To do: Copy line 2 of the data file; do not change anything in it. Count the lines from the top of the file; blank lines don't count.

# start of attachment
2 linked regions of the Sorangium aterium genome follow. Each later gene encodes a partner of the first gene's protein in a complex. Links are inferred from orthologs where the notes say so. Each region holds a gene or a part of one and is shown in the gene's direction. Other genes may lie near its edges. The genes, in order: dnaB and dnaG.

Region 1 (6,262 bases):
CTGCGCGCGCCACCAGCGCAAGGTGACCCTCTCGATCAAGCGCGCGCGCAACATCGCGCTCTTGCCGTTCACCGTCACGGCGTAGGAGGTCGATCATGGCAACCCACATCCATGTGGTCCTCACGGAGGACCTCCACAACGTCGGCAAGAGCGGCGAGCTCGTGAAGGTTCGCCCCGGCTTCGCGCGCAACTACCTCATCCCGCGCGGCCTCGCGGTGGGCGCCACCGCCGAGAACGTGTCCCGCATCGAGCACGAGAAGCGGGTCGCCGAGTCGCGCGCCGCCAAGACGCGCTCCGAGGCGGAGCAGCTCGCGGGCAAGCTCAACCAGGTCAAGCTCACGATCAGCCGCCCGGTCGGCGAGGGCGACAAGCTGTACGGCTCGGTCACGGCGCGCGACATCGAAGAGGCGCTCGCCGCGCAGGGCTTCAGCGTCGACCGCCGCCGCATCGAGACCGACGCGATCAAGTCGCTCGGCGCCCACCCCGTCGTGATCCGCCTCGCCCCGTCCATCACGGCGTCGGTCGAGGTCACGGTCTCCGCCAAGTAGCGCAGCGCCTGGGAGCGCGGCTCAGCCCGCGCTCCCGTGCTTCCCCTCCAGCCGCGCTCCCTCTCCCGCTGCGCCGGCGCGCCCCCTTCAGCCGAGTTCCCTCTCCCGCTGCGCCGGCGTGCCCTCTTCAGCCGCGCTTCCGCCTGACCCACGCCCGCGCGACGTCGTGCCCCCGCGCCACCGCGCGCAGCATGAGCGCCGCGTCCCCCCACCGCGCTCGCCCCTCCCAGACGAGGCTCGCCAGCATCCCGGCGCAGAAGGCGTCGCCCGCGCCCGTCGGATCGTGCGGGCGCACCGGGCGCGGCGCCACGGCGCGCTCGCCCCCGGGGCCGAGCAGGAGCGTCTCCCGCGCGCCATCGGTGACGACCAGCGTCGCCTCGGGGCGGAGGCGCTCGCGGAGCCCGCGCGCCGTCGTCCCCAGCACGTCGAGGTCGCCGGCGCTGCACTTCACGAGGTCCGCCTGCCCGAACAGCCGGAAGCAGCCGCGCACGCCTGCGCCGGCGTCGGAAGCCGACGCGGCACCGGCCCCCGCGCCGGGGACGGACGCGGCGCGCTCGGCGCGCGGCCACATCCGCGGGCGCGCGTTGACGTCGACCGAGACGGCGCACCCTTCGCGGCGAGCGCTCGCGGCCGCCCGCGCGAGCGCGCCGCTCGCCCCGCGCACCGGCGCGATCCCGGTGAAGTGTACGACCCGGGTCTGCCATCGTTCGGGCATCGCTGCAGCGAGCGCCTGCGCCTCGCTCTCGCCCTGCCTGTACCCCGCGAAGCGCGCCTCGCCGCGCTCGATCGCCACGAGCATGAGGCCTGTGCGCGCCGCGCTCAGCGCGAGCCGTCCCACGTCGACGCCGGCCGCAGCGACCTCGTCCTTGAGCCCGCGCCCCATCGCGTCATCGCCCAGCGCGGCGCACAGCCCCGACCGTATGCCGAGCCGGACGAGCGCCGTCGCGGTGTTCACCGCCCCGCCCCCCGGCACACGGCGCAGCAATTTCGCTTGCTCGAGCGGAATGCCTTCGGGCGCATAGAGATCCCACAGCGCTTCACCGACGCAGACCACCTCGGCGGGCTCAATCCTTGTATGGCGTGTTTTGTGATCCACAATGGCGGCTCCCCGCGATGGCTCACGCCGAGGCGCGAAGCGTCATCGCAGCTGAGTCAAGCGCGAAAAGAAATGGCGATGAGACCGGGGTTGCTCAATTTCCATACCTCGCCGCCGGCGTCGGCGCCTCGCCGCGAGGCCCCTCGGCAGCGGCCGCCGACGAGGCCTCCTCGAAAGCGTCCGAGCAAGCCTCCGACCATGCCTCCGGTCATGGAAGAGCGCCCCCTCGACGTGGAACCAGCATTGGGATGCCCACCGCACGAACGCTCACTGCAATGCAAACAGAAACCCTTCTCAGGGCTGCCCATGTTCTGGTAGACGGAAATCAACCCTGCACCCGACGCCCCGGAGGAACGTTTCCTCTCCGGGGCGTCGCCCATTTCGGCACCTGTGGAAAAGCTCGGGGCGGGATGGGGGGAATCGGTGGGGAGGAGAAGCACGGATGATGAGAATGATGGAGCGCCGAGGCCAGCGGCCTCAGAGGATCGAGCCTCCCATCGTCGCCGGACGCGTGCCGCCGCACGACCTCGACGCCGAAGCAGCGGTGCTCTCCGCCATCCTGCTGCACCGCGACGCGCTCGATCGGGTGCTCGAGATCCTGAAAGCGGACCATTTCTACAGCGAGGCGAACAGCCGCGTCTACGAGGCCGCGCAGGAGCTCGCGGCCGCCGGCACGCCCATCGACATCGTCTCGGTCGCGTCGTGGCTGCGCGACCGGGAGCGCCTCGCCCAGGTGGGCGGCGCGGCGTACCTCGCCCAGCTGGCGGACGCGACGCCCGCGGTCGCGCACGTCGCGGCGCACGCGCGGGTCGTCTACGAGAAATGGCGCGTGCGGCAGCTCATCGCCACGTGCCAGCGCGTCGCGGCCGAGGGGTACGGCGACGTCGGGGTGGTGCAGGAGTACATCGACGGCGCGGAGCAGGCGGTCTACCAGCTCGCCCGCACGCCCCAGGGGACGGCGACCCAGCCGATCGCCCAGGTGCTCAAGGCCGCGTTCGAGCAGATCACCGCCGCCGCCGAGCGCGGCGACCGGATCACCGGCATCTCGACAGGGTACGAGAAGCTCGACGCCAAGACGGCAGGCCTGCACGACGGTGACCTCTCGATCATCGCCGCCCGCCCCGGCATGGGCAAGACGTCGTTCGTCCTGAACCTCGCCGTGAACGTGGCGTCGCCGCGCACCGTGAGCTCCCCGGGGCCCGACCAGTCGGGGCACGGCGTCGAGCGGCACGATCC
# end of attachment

Region 1 (6,262 bases):